Pam Webb

a writer's journey as a reader

Shakespeare Celeb: Shakesperience


What can you say about a work of literature that carries over into several centuries and still has meaning? For one thing, you can say “Shakespeare.” His writing certainly fascinates, attracts, and illuminates the times. Fashion may change, but human emotions definitely haven’t evolved much in 400 years. Even my sophomores are totally getting the value of studying Julius Caesar this year.

Recently our school hosted Shakesperience, which is a NEA sponsored acting troupe that travels throughout schools in our fair state, presenting, yes, you guessed it, Shakespeare. They shake down a three-four hour play into one hour based on a theme. This year they showed As You Like It set in the eighties. Gotta love eighties fashion (or lack of it). The actors have lots of energy and speak Bard. I always wonder if students “get it”–they must, because they laugh in the right places.

My favorite part of arranging Shakesperience is the afterwards. Students trundle out of the auditorium with smiles, sharing happy moments from the play. One of the best shares so far was on the fly.

Grabbing a quick snack at the cafeteria wagon after the performance I felt a tap on the shoulder. I turned and one of the students who had pleaded with me to allow him to attend the performance (even though arrangements should have been made previously and not a half hour before the show starts) stared at me for a couple of seconds. I prompted him, “So, you liked the play?” He widened his eyes and placed his fingertips to his forehead and “exploded” them off his face, complete with appropriate sounds. I understood that he meant the performance blew his mind.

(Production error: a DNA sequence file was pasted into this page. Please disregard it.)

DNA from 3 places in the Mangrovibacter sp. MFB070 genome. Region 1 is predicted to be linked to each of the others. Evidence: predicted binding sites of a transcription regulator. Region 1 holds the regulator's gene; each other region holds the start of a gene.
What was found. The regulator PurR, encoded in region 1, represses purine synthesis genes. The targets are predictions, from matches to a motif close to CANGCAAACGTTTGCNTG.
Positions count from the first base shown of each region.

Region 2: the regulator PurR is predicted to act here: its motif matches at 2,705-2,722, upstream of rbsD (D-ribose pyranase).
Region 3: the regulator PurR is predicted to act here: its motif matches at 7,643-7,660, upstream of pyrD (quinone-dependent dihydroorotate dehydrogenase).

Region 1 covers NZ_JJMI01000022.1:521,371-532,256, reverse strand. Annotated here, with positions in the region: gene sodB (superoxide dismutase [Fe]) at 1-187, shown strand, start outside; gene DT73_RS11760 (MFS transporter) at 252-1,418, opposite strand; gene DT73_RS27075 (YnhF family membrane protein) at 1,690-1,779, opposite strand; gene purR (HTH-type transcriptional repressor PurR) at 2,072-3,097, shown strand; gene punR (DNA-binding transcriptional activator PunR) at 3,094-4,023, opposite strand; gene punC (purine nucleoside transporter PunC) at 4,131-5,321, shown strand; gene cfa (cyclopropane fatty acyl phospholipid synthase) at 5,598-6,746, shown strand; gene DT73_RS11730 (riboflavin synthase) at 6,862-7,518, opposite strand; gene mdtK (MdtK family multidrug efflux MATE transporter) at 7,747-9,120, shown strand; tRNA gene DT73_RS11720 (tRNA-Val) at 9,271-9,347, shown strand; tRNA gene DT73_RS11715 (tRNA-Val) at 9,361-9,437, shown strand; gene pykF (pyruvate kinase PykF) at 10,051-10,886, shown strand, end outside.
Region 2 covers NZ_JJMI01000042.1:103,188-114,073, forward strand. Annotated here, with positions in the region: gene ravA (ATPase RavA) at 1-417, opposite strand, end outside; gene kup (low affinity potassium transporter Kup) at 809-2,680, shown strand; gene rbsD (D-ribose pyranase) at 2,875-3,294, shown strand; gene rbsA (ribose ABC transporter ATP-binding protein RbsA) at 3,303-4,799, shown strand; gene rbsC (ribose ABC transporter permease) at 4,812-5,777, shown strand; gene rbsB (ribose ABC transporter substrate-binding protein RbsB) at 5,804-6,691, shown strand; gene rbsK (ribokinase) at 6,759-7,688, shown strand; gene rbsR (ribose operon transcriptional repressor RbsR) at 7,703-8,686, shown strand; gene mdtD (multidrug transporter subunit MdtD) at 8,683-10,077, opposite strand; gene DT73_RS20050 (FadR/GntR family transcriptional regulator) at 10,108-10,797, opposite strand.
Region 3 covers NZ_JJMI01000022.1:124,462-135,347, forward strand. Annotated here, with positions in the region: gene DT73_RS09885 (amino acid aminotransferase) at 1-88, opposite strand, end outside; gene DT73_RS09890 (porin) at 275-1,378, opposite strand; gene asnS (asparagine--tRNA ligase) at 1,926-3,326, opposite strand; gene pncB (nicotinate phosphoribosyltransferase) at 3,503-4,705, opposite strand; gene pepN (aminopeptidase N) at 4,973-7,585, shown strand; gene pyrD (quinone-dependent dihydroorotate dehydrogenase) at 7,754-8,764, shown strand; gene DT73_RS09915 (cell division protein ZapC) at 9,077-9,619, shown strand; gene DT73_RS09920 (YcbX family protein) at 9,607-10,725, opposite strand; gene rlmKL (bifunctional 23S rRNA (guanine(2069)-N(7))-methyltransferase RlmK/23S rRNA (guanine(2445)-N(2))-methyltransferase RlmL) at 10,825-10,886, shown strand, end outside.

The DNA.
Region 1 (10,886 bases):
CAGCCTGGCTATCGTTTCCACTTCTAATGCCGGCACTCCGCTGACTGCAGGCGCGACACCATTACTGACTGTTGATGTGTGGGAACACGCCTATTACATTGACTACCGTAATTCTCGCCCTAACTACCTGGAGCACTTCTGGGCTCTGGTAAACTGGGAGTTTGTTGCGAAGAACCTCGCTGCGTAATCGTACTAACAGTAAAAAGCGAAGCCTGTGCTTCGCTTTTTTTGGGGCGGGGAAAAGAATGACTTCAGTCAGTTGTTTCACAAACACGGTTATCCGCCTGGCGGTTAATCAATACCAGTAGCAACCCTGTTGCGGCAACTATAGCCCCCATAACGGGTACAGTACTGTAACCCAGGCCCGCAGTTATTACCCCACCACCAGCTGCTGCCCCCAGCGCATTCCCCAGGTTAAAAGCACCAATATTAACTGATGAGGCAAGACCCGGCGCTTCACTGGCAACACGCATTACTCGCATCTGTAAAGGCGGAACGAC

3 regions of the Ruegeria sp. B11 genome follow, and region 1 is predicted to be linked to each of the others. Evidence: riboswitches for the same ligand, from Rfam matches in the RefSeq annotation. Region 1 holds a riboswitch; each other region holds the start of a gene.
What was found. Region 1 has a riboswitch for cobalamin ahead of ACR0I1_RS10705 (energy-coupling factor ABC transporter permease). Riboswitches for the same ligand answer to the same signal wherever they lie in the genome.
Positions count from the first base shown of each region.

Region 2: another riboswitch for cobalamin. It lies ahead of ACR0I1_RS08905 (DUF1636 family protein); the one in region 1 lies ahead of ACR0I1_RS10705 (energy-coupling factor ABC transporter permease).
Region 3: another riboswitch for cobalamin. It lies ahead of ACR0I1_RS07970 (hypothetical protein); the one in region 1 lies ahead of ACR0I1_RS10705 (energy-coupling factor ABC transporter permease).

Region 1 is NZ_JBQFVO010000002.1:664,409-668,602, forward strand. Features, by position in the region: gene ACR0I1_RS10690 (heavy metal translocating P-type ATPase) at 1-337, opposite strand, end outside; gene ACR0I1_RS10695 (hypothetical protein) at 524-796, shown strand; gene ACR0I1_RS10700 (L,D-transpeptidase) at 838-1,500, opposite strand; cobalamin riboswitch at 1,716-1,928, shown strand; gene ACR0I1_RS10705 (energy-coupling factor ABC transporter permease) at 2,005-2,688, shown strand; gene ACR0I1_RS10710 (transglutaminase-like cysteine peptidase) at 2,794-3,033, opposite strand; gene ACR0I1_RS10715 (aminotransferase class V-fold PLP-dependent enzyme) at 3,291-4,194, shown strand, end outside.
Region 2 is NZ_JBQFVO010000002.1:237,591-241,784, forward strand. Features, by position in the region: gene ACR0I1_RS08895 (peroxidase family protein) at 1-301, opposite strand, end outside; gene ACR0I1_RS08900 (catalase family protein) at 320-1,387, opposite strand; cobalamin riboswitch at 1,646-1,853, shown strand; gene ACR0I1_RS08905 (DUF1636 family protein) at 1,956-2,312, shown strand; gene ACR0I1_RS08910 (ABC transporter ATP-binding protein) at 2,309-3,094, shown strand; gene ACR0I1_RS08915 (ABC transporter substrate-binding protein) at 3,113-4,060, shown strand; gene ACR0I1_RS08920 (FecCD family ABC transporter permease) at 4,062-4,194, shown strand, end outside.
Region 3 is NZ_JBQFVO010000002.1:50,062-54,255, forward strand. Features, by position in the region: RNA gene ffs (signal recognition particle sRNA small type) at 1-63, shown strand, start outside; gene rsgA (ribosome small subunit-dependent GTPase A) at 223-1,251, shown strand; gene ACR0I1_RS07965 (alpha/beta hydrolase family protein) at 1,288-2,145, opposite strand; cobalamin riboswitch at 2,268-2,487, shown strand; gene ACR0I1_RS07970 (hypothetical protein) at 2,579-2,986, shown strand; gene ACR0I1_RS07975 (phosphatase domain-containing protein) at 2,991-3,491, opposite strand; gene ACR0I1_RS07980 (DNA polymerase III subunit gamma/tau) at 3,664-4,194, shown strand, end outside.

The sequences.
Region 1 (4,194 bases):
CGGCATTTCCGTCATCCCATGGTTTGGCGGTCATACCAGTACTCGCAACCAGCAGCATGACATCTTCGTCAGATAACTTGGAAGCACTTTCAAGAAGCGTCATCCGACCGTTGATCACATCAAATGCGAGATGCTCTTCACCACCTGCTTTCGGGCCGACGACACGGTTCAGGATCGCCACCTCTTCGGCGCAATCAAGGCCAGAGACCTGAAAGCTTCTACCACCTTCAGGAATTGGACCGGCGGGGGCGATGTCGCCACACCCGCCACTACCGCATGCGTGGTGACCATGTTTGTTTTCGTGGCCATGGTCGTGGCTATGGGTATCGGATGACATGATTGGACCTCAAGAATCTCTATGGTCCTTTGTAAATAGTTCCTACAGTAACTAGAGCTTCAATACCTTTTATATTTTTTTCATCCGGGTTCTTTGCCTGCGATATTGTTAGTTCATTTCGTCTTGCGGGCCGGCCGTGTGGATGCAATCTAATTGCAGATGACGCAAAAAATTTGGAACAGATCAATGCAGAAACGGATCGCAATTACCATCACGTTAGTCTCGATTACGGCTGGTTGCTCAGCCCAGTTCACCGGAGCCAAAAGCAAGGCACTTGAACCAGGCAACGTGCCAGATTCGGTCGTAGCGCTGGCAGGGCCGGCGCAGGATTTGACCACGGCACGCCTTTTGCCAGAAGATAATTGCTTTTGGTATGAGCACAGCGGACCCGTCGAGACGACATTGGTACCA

Old play, new way, same words, and they get it. Yup, can’t wait for next year.

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3 thoughts on “Shakespeare Celeb: Shakesperience

  1. The theater group at my son’s school just performed “As You Like It,” although it was an abbreviated version due to the director’s illness and absence for a couple of weeks, actor attrition, and the kids not really wanting to perform Shakespeare. So what I saw was a few mumbled scenes (that neither my son nor I could follow) and then a second half of improv. The kids nicknamed the show “As You Liked It.” At a school of 2000 kids, only 10 kids performed. There were perhaps 20 people in the audience. It was disheartening. I felt for the director, who also doubles as the school’s librarian.

  2. ❤ Keep teaching it.

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